Russian President Vladimir Putin announced on Tuesday, August 11, 2020 that his country has become the first to approve a coronavirus vaccine, and that his own daughter has received the shot.
The vaccine is in production and millions of people, including teachers and frontline health-care workers, will be given the shot beginning this month, he claimed.
China has already authorised one vaccine for use in its military, ahead of definitive data that it is safe and effective.
The Russian vaccine was reportedly given to the scientists who developed it as well as 50 members of the Russian military and a handful of other volunteers.
Putin made the announcement during a televised video conference call with government ministers, saying: “This morning, for the first time in the world, a vaccine against the new coronavirus was registered,” adding that his daughter was among those to be inoculated.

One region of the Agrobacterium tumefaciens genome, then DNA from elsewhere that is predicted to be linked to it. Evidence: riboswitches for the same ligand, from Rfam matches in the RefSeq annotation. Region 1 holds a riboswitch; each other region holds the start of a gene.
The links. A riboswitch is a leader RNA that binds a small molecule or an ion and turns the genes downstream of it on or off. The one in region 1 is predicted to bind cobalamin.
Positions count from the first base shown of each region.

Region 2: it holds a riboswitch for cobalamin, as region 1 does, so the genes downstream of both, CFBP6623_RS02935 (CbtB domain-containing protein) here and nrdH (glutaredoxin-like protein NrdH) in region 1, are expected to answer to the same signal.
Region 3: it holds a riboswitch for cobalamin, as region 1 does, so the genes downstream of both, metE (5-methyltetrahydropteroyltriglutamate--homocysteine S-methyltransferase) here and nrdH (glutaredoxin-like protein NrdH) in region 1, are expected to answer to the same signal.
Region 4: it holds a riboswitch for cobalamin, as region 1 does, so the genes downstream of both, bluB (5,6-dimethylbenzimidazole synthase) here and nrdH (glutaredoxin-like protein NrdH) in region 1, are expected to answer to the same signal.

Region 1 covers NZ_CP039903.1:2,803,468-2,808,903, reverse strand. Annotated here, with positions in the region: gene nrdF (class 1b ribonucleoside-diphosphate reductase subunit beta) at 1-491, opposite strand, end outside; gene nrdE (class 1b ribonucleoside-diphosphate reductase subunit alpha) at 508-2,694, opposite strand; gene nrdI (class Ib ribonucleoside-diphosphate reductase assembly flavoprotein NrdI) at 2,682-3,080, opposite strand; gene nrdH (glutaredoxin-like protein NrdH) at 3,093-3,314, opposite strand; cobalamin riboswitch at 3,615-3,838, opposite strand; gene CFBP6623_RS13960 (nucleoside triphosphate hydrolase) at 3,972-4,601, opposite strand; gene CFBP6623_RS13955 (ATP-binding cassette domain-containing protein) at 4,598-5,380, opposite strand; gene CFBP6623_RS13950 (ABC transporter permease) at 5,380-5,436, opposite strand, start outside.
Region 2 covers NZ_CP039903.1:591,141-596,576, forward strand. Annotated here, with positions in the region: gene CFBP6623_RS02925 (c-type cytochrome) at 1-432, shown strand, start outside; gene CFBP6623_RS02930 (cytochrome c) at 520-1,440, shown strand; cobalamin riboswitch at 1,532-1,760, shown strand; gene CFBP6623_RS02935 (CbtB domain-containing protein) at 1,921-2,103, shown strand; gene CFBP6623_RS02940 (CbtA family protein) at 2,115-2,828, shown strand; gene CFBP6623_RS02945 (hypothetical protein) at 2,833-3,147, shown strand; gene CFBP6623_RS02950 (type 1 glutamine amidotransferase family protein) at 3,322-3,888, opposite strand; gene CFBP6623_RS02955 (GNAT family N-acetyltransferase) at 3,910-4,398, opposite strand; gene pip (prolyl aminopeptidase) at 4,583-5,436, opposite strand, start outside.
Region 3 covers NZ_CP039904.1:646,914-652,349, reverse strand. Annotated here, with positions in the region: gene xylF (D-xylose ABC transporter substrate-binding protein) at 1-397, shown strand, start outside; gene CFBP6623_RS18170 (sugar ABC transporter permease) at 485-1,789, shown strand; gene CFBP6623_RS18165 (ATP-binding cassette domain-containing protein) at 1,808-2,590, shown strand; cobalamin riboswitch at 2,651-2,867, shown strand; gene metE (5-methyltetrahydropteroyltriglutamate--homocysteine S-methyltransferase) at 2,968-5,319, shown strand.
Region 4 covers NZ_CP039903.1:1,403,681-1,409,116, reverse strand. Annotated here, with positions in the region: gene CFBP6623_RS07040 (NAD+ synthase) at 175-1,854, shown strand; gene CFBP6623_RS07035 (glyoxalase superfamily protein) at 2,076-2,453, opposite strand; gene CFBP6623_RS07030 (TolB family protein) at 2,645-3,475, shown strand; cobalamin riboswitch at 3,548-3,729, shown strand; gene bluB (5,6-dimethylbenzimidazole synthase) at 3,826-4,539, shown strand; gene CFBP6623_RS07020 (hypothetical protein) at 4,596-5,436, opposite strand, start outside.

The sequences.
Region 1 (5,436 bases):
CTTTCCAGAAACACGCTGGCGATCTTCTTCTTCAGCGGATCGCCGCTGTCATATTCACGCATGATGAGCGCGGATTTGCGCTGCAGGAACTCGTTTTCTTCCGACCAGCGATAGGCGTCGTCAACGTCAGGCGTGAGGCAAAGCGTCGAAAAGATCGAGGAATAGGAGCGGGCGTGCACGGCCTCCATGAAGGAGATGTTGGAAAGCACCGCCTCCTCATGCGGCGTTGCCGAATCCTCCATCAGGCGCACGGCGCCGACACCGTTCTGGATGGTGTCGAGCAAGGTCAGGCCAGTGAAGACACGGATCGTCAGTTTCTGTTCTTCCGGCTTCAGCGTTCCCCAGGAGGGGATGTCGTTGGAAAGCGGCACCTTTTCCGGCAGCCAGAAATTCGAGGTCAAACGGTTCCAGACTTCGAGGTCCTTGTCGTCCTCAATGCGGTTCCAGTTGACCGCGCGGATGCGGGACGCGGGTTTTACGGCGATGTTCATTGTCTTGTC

Putin said the vaccine, developed by Moscow’s Gamaleya Institute, was safe.
“I know that it works quite effectively, forms strong immunity, and I repeat, it has passed all the needed checks,” said Putin.
He said he hoped the country would soon start mass producing the vaccine.
Its approval by the health ministry foreshadows the start of a larger trial involving thousands of participants, commonly known as a Phase III trial.
Such trials, which require a certain rate of participants catching the virus to observe the vaccine’s effect, are normally considered essential precursors for a vaccine to receive regulatory approval.
Regulators around the world have insisted that the rush to develop COVID-19 vaccines will not compromise safety.
But recent surveys show growing public distrust in governments’ efforts to rapidly produce such a vaccine.
Russian health workers treating COVID-19 patients will be offered the chance of volunteering to be vaccinated soon after the vaccine’s approval, a source told Reuters.
More than 100 possible vaccines are being developed around the world to try to stop the COVID-19 pandemic.
At least four are in final Phase III human trials, according to WHO data.